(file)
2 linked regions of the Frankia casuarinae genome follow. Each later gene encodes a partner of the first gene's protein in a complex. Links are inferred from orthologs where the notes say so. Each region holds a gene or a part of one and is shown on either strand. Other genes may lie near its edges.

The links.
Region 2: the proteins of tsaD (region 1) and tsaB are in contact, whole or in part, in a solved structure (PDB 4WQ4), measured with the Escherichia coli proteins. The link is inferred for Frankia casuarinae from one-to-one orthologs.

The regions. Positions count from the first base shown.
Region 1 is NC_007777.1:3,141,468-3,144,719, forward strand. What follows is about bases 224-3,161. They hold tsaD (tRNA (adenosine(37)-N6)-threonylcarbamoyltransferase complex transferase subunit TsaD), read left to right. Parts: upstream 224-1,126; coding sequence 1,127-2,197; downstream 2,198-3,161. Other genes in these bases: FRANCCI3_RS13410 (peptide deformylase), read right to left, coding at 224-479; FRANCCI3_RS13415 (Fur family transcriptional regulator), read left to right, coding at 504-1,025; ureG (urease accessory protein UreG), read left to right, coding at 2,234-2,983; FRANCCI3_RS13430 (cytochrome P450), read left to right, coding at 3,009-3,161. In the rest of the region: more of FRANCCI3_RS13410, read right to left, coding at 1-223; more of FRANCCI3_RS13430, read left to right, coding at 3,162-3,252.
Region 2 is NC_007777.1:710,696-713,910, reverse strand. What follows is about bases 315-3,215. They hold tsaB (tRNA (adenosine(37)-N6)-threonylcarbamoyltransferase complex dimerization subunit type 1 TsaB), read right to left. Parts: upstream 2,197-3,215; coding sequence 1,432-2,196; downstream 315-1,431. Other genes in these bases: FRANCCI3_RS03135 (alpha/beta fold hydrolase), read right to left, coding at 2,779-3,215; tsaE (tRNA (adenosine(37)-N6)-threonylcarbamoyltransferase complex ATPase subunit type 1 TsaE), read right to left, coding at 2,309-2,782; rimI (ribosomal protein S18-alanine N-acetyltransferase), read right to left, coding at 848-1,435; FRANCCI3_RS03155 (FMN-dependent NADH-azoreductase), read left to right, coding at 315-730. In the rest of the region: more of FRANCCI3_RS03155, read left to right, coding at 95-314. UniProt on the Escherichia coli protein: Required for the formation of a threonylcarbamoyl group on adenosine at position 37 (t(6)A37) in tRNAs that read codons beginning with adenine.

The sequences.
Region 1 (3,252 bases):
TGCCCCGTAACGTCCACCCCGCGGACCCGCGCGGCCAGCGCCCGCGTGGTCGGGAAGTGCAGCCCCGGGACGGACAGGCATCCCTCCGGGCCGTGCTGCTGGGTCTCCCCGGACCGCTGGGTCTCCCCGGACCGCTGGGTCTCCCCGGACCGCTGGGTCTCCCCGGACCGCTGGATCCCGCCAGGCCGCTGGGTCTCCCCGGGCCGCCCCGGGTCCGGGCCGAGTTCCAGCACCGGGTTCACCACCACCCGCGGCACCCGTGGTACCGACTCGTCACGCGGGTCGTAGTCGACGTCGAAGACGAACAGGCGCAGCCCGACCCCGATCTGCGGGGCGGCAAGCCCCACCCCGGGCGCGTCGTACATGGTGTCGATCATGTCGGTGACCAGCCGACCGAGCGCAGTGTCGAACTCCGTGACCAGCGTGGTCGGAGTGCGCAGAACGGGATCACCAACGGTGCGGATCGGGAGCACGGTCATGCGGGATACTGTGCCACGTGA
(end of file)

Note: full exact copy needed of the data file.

2 linked regions of the Frankia casuarinae genome follow. Each later gene encodes a partner of the first gene's protein in a complex. Links are inferred from orthologs where the notes say so. Each region holds a gene or a part of one and is shown on either strand. Other genes may lie near its edges.

The links.
Region 2: the proteins of tsaD (region 1) and tsaB are in contact, whole or in part, in a solved structure (PDB 4WQ4), measured with the Escherichia coli proteins. The link is inferred for Frankia casuarinae from one-to-one orthologs.

The regions. Positions count from the first base shown.
Region 1 is NC_007777.1:3,141,468-3,144,719, forward strand. What follows is about bases 224-3,161. They hold tsaD (tRNA (adenosine(37)-N6)-threonylcarbamoyltransferase complex transferase subunit TsaD), read left to right. Parts: upstream 224-1,126; coding sequence 1,127-2,197; downstream 2,198-3,161. Other genes in these bases: FRANCCI3_RS13410 (peptide deformylase), read right to left, coding at 224-479; FRANCCI3_RS13415 (Fur family transcriptional regulator), read left to right, coding at 504-1,025; ureG (urease accessory protein UreG), read left to right, coding at 2,234-2,983; FRANCCI3_RS13430 (cytochrome P450), read left to right, coding at 3,009-3,161. In the rest of the region: more of FRANCCI3_RS13410, read right to left, coding at 1-223; more of FRANCCI3_RS13430, read left to right, coding at 3,162-3,252.
Region 2 is NC_007777.1:710,696-713,910, reverse strand. What follows is about bases 315-3,215. They hold tsaB (tRNA (adenosine(37)-N6)-threonylcarbamoyltransferase complex dimerization subunit type 1 TsaB), read right to left. Parts: upstream 2,197-3,215; coding sequence 1,432-2,196; downstream 315-1,431. Other genes in these bases: FRANCCI3_RS03135 (alpha/beta fold hydrolase), read right to left, coding at 2,779-3,215; tsaE (tRNA (adenosine(37)-N6)-threonylcarbamoyltransferase complex ATPase subunit type 1 TsaE), read right to left, coding at 2,309-2,782; rimI (ribosomal protein S18-alanine N-acetyltransferase), read right to left, coding at 848-1,435; FRANCCI3_RS03155 (FMN-dependent NADH-azoreductase), read left to right, coding at 315-730. In the rest of the region: more of FRANCCI3_RS03155, read left to right, coding at 95-314. UniProt on the Escherichia coli protein: Required for the formation of a threonylcarbamoyl group on adenosine at position 37 (t(6)A37) in tRNAs that read codons beginning with adenine.

The sequences.
Region 1 (3,252 bases):
TGCCCCGTAACGTCCACCCCGCGGACCCGCGCGGCCAGCGCCCGCGTGGTCGGGAAGTGCAGCCCCGGGACGGACAGGCATCCCTCCGGGCCGTGCTGCTGGGTCTCCCCGGACCGCTGGGTCTCCCCGGACCGCTGGGTCTCCCCGGACCGCTGGGTCTCCCCGGACCGCTGGATCCCGCCAGGCCGCTGGGTCTCCCCGGGCCGCCCCGGGTCCGGGCCGAGTTCCAGCACCGGGTTCACCACCACCCGCGGCACCCGTGGTACCGACTCGTCACGCGGGTCGTAGTCGACGTCGAAGACGAACAGGCGCAGCCCGACCCCGATCTGCGGGGCGGCAAGCCCCACCCCGGGCGCGTCGTACATGGTGTCGATCATGTCGGTGACCAGCCGACCGAGCGCAGTGTCGAACTCCGTGACCAGCGTGGTCGGAGTGCGCAGAACGGGATCACCAACGGTGCGGATCGGGAGCACGGTCATGCGGGATACTGTGCCACGTGA